Of course, New York City is a wonderful place to visit at any time – with an abundance of incredible internationally renowned landmarks on offer for tourists. But with temperatures remaining in the pleasant mid-20s and rainfall also relatively low, August to September is an ideal time to take in a standout sports event in the city.
As summer turns to autumn, the USA also welcomes the final tennis major of the year, with the US Open taking place at Flushing Meadows-Corona Park, New York City. And if you’re into this (or any) sport, it’s the only place to be at this time of year.
This year, at the time of writing, the bookies have Novak Djokovic (6/5), Andy Murray (4/1) and Roger Federer (7/1) among the men’s draw, with last year’s women’s champion, Serena Williams (23/20), Victoria Azarenka (6/1) and Maria Sharapova (8/1). For those of you preferring to gamble with a bet on a (sort of) outsider for the US Open while you’re visiting, Marin Cilic is worth having a look at. Why? Well, the 2014 men’s singles titleholder is way back at 25/1 to retain his trophy, which is an attractive price indeed.
What about the venue itself?
The annual tournament has been held at the USTA Billie Jean King National Tennis Center every year since 1978. It’s a bit of a mouthful to say, but a much more pleasing place to visit.
The Flushing Meadows-Corona Park lies within the New York borough of Queens, the largest of five that make up the city’s boundaries, and as well as being home to the NTC, it also offers plenty of other recreational activities to keep all types entertained (more on that in a little while).
For the record hunters out there, a visit to the Arthur Ashe Stadium will be top of the priorities for any visit to the US Open. The stadium is the largest tennis arena in the world, with a maximum capacity of 22,547.
The other three show courts aren’t quite as impressive in size but are still fine venues for watching the sport. First up, the Louis Armstrong Stadium can seat 10,200 – and actually had a capacity of 18,000 until the upper tiers were removed when the Arthur Ashe Stadium was opened. The 6,000-seater Grandstand was the third and final show court until 2011 (built alongside the Louis Armstrong Stadium), when Court 17 became the fourth, with TV screens and line-calling capabilities, similar to the system used at The Championships, Wimbledon and other events.
All the courts at the US Open benefit from floodlighting, which means play can continue well into the evening. The big positive of this is that most matches that would otherwise have to be completed the following day and be concluded there and then.
And as for that stuff nearby?
Ah, yes. As alluded to earlier, there’s plenty to see and do in and around the park.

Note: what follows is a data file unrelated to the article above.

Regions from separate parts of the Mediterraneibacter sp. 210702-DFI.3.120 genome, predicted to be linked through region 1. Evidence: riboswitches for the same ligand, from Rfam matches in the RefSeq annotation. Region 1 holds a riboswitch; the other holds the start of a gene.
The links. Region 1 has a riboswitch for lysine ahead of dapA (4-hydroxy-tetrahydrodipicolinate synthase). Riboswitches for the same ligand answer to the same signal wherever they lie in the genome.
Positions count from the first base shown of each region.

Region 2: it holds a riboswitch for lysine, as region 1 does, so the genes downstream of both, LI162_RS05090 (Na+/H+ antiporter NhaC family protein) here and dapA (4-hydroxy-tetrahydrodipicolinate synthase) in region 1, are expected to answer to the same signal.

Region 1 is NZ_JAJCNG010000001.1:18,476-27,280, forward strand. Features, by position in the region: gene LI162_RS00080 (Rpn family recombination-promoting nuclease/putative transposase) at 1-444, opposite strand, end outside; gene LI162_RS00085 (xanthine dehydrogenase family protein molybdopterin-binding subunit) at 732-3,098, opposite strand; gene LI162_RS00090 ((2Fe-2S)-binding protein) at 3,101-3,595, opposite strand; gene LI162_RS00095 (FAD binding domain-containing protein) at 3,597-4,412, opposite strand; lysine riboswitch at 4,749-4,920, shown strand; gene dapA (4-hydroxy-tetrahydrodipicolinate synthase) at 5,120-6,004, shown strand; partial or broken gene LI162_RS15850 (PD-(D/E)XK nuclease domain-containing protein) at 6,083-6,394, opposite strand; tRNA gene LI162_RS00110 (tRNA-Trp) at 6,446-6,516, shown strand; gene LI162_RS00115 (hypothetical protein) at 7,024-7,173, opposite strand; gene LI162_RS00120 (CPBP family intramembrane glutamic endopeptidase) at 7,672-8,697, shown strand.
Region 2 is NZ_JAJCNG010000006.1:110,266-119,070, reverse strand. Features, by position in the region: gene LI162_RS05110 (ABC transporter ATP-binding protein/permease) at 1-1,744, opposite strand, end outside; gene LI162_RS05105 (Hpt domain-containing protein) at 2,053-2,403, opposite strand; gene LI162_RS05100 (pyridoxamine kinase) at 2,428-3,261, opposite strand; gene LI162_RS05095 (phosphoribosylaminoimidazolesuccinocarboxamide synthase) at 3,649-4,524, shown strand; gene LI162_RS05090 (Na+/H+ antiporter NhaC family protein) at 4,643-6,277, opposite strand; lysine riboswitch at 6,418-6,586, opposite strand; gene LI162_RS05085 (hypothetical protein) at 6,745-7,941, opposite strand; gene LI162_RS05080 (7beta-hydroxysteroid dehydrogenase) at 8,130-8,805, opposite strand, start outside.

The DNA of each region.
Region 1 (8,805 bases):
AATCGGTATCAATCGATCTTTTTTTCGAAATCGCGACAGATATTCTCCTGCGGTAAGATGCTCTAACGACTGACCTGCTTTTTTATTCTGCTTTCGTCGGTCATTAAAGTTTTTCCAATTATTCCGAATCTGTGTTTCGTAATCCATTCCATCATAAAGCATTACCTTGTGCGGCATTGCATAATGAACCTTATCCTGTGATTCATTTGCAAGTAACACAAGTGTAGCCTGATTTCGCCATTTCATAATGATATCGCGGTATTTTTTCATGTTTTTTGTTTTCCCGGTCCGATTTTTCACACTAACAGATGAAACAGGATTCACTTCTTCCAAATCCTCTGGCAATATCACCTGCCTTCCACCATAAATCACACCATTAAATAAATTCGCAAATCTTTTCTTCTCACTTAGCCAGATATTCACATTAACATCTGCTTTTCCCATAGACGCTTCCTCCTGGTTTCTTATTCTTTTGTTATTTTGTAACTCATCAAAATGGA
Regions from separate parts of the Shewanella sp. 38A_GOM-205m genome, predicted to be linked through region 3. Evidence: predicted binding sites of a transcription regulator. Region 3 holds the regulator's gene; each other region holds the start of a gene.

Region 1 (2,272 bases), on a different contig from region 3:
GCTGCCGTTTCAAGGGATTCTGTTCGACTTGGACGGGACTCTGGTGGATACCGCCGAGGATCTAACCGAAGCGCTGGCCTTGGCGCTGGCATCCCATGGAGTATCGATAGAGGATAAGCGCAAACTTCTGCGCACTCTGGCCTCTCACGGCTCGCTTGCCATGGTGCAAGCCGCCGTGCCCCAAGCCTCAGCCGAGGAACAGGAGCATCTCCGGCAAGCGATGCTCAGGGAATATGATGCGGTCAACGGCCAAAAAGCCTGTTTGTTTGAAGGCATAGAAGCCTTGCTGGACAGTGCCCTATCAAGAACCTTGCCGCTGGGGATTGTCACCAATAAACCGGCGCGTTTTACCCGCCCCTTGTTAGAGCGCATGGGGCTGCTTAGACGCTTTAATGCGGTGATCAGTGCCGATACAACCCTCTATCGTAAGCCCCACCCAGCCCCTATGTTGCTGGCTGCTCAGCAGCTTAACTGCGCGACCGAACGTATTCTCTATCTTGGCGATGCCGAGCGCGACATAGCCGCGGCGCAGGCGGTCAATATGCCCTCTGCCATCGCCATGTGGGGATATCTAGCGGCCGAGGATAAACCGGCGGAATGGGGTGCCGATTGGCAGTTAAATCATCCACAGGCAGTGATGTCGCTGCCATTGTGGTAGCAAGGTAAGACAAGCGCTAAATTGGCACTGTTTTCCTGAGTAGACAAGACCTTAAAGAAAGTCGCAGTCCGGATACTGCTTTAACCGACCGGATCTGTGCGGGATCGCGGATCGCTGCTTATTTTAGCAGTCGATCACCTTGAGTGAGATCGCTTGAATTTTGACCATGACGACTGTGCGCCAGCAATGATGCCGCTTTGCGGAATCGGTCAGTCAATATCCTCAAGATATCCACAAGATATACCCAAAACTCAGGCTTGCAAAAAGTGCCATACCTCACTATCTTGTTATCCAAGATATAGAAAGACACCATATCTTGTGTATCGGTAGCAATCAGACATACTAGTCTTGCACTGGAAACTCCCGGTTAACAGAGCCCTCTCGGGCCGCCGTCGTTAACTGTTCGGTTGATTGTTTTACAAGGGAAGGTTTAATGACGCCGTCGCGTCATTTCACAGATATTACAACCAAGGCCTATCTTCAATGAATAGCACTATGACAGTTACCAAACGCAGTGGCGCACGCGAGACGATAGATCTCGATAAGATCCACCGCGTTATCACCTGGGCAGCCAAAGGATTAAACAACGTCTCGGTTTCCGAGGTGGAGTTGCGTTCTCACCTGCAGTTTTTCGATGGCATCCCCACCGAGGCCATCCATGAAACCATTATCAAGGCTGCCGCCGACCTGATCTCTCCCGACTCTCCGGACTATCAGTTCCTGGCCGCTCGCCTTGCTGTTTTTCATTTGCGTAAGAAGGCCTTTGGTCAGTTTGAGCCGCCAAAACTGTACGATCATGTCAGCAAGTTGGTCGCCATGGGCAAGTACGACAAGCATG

If watching the world’s best players makes you feel like having a game of tennis yourself, the NTC offers up some of its courts for public use. They’re not available while preparation for the tournament takes place or, of course, while it’s under way. But apart from a handful of dates around Christmas, the centre is open for bookings and the rates are actually quite reasonable, considering their quality.
Aside from tennis, there’s also the not-too-shabby 40,000-capacity Citi Field stadium, which is home to the New York Mets baseball team. There are plenty of matches throughout the season and the full list can be found here.
There’s also a miniature golf course to try your hand at, as well as a pitch and putt green where you can test your short game.
Even the most ardent sports fan can sometimes have enough and want to take in something a little different. And there’s plenty more to check out while you’re in the park.
Built for the New York World’s Fair of 1964, the New York State Pavilion is another landmark that rises above the skyline of this particular part of the city. Granted, it has fallen into disrepair, but was entered on the National Register of Historic Places in 2009, signalling the timeless significance of the building.
Nearby, there’s also the iconic Unisphere, which was also constructed for the same world’s fair. It’s a massive 12-story globe, designed to represent ‘Man’s achievements on a shrinking globe in an expanding universe’, and sits in the middle of a fountain with jets of water encircling it. An attraction in its own right, this structure is seen as a symbol of the Queens borough.
The park is also home to the New York Hall of Science; the Queens Museum, putting on art exhibitions and public educational events; the Queens Theatre, playing host to performing arts shows that also involve local artists, as well as those from further afield; and Queens Zoo – an 11-acre site featuring animals and exhibitions that everyone can enjoy.
Once you’ve experienced as much of the 897 acres of the park as you can manage on foot, you’ll probably want to have a little sit down. Well, there’s also a boating lake to paddle around leisurely.
With so much to do and see in just one park of New York’s largest borough, you can see why it’s ‘the city that never sleeps’.